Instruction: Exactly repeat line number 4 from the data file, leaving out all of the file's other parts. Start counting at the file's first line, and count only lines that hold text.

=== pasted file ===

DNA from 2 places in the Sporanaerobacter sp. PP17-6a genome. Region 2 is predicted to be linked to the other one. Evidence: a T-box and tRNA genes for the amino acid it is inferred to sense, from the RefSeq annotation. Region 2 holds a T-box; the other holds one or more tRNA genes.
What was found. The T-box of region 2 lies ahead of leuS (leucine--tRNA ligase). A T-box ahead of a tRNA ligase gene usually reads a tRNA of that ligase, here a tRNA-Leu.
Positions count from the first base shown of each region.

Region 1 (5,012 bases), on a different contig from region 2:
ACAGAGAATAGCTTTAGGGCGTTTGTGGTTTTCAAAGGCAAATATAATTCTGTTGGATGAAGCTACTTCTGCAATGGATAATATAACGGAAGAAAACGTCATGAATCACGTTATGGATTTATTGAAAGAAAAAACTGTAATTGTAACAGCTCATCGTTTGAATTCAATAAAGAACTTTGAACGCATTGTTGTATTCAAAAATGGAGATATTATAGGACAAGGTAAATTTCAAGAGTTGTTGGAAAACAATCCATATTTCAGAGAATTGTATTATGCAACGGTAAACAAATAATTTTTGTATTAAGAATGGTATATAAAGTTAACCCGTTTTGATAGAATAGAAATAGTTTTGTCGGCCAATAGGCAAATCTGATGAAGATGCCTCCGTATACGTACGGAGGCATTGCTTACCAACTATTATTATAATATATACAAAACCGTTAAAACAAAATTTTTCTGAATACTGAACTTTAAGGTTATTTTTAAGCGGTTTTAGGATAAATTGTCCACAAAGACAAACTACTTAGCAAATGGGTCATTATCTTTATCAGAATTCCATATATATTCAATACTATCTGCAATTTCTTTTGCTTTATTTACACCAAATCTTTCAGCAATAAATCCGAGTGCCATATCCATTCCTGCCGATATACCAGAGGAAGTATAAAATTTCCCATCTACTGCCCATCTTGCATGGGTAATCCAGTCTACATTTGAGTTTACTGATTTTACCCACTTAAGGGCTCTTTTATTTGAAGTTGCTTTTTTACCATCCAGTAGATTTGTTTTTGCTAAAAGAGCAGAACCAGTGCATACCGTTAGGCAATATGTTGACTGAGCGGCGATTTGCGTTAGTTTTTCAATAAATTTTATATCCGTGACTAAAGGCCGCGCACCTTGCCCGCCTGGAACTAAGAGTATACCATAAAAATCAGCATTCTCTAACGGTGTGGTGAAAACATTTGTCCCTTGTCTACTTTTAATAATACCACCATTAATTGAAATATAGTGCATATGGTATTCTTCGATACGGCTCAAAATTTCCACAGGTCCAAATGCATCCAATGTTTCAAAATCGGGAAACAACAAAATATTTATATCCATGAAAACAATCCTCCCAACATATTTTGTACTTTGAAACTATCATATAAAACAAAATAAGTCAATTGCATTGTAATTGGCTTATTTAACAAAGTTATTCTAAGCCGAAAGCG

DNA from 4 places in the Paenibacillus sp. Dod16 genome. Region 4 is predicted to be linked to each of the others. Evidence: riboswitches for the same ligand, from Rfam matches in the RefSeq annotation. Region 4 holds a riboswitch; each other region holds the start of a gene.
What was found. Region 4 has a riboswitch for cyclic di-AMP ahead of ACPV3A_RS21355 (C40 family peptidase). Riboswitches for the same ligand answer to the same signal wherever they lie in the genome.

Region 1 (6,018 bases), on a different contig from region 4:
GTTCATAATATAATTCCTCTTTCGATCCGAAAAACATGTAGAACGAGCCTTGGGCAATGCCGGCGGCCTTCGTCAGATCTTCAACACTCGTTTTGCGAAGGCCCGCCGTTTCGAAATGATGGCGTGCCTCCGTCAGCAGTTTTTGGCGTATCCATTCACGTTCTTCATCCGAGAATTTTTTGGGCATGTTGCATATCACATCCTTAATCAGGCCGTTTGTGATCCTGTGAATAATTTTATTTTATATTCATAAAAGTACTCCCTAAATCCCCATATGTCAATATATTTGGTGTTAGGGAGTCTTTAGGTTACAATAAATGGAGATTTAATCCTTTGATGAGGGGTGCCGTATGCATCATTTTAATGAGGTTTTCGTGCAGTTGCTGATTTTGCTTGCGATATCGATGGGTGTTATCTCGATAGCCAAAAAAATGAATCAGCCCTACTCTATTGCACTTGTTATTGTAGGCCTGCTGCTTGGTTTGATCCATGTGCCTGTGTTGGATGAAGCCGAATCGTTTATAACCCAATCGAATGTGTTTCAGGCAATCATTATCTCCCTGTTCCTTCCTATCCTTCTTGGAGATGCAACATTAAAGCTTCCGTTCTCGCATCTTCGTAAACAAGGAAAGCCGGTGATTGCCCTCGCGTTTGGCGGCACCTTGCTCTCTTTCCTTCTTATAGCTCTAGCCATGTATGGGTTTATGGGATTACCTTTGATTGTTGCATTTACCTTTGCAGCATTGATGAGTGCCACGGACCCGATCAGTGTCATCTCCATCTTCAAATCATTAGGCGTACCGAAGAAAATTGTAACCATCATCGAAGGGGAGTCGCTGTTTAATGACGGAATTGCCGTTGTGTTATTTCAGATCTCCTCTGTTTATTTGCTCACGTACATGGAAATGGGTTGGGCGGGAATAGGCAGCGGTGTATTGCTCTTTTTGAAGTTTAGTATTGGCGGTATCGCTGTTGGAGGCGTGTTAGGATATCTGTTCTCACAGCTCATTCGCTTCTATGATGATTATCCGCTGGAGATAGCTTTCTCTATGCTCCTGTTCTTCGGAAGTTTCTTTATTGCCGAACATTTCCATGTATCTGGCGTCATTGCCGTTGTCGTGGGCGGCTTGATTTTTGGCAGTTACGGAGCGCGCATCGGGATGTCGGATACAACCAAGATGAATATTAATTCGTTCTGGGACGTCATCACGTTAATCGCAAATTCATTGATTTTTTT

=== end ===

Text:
Region 1 (5,012 bases), on a different contig from region 2: